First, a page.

The union is asking for a four-year contract with a wage increase of 3.3 per cent in the first year followed by 2.75 per cent in the subsequent years. It also wants a short-term disability plan instead of banking sick days.
The company has proposed a 1.9 per cent wage increase per year, with wages starting at $19 an hour and capping at $26, as well as a benefit pension plan and up to seven weeks' vacation.
Calgary Herald, Thurs Jun 16 2011
Byline: Clara Ho
Canada Post's decision to lock out its unionized workers Tuesday night was more of a shock to local union president Doris Salmaso, than was Wednesday's announcement by the federal government that it plans to introduce back-to-work legislation.
Salmaso, who represents some 100 Canadian Union of Postal Workers (CUPW) in the Medicine Hat-Brooks area, said Wednesday that her national union had already talked about the possibility of the federal government intervening to end the labour dispute with Canada Post.
"I was surprised at the lockout announced Tuesday night," she told the News in an interview Wednesday. "I thought they'd (Canada Post) at least let us deliver the stacks of mail that were packed up inside our processing building."
According to Salmaso, there was a lot more mail stacked up here and elsewhere in the country than what Canada Post has been admitting too.
With the lockout, Salmaso — along with her fellow union workers — are now only getting a cheque for $175 a week from CUPW. All benefits, as well, as far as she's been informed, along with their regular pay from Canada Post, have been terminated.
It also means that depending on the length of the present lockout and what legislation the federal government brings in to force both party's to negotiate in good faith, many union members may have to refinance their mortgages, and find alternate arrangements to pay a wide-range of things from food to medications, she added.
On Wednesday, union workers spent the day picketing outside the Canada Post Medicine Hat Processing Centre on Kipling Street, and at the company's Canada Post Office on First Street SE.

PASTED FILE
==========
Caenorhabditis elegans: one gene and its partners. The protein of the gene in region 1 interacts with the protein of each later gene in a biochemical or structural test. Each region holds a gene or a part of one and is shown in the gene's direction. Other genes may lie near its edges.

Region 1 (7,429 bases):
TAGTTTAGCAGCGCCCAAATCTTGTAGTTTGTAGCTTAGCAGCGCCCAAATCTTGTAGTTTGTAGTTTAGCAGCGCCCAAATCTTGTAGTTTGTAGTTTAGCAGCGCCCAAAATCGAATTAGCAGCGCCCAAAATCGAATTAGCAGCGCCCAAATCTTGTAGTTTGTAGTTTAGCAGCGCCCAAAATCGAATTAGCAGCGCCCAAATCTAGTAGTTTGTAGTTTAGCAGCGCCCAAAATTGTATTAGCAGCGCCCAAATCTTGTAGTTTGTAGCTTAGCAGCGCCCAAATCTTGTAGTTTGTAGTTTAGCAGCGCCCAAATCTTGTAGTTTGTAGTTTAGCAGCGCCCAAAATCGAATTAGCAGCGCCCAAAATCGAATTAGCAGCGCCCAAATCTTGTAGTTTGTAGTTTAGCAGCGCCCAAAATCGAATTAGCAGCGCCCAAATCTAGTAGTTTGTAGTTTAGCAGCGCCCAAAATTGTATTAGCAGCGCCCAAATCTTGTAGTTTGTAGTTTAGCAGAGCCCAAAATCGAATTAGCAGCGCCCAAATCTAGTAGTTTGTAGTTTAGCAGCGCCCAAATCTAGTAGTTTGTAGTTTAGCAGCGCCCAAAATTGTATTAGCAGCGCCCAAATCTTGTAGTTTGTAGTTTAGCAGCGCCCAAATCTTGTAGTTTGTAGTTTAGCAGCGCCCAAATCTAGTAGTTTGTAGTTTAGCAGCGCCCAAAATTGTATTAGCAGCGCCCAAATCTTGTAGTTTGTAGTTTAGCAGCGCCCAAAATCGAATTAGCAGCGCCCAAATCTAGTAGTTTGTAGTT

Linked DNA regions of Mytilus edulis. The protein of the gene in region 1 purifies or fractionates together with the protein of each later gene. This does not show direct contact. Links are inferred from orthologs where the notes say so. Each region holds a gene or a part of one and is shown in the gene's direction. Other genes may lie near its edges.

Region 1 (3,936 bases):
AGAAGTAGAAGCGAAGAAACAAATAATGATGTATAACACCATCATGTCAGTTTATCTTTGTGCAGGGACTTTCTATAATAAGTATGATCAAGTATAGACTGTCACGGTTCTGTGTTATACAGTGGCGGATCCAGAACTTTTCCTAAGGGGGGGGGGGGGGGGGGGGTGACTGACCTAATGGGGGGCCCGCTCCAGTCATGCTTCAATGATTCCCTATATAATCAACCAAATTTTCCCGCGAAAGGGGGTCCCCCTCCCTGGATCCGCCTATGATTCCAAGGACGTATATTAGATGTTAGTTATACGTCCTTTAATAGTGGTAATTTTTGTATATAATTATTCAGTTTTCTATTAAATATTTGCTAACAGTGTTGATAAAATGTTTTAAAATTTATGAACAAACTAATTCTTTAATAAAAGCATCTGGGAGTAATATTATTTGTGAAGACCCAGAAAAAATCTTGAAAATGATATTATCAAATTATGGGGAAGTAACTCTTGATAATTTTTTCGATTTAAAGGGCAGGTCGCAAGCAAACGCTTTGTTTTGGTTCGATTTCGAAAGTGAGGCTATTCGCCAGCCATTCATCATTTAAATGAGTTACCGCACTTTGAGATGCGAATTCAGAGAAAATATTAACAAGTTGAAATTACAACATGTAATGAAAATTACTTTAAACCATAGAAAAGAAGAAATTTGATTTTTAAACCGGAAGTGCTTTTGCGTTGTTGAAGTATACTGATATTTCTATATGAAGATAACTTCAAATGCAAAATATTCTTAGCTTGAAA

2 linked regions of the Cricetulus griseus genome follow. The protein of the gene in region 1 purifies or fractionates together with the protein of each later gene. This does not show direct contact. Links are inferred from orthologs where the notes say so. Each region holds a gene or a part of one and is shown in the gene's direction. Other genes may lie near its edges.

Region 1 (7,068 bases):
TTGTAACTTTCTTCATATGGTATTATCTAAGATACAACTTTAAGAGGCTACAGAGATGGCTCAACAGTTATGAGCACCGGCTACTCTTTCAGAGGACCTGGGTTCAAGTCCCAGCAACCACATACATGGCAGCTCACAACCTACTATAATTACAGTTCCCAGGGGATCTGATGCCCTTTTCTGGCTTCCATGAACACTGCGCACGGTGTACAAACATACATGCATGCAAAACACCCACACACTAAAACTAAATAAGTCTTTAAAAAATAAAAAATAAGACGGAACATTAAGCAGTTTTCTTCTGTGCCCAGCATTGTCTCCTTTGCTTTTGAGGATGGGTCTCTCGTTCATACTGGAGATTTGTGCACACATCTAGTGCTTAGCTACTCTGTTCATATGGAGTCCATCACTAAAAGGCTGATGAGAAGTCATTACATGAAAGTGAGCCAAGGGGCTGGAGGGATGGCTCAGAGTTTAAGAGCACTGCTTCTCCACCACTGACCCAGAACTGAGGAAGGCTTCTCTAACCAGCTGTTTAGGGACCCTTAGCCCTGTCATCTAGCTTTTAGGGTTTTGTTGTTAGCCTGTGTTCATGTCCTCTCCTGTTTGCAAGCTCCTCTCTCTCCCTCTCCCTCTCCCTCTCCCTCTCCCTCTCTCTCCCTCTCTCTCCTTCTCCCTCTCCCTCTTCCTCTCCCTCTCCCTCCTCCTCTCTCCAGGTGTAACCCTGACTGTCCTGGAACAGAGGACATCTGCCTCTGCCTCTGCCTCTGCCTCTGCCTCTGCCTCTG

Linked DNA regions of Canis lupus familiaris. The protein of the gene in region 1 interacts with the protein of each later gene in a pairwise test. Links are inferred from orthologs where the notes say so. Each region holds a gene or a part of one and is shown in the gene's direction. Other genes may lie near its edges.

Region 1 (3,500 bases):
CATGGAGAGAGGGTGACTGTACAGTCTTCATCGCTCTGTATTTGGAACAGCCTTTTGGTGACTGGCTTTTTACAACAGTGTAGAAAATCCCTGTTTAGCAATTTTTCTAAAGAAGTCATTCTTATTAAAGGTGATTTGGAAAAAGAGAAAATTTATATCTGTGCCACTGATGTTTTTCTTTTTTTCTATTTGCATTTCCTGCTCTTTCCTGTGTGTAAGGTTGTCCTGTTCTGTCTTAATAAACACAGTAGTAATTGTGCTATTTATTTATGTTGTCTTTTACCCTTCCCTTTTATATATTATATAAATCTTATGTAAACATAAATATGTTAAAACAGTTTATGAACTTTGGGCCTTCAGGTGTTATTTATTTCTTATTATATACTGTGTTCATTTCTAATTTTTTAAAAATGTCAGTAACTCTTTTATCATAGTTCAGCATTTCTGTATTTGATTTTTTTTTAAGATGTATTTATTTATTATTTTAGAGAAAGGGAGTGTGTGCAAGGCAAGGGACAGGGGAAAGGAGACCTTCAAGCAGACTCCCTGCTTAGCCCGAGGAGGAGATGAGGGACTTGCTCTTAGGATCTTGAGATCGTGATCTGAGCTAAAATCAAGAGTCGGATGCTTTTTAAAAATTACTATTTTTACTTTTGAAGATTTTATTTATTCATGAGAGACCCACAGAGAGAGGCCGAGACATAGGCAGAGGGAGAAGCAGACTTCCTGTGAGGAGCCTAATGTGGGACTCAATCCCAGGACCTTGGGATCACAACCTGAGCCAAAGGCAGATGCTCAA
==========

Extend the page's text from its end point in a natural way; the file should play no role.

The present strike by CUPW is the first in 14 years.
Among a number of things on the table are that union negotiators have asked for a wage bump of 3.2 per cent in the first year, followed by 2.75 per cent in the subsequent years of a four-year contract.
Canada Post has offered a 1.9 per cent increase a year, with wages starting at $18 an hour for new employees and increases capped at $26 for new and existing employees.
Employees also receive a benefit pension plan and up to seven weeks vacation.
Negotiations have been going on for seven months.
As postal workers walked their picket lines Wednesday, the Alberta Federation of Labour (AFL) threw its weight behind them.
"The Canadian Union of Postal Workers has made great proposals to take Canada Post profits and invest them in better service, but these have been rejected by the employer," said AFL president Gil McGowan.
"CUPW has also proposed ways to increase profits, such as offering banking services like many post offices in countries around the world, but these ideas have also been dismissed."
The City of Medicine Hat Wednesday announced that it had made a number of arrangements to ensure continued customer service and business operations during the current disruption in postal service.
Medicine Hat News, Thurs Jun 16 2011
Issue: 48,000 members of the Canadian Union of Postal Workers (CUPW) have been locked out by Canada Post
Actions Requested: Help them on the picket lines in your area. In Edmonton, go to the main plant at 12135-149 Street or to the downtown plant at 9808 - 103A Avenue. In Calgary, join them at 1100 - 49 Avenue, N.E. In Fort McMurray, go to the Hardin Street deport between 11 a.m. and 1 p.m. Thursday for a BBQ on the line. Check your local Canada Post depots for other picket lines.
When: Tonight (Wednesday, June 15th) and tomorrow (Thursday, June 16th)
Issue – CUPW Calls on Allies for Support
Canada Post locked out 48,000 workers across the country last night (Tuesday, June 14th). Today, they have been on the picket lines and are asking us to come out to provide support and strengthen those lines.
Anyone able to come by the main Edmonton plant at 12135-149 Street or the downtown plant 9808 - 103A Avenue would be appreciated. At the main Edmonton plant, the early shift 7:00 a.m. – 9:00 a.m. is in desperate need of fortifying the lines.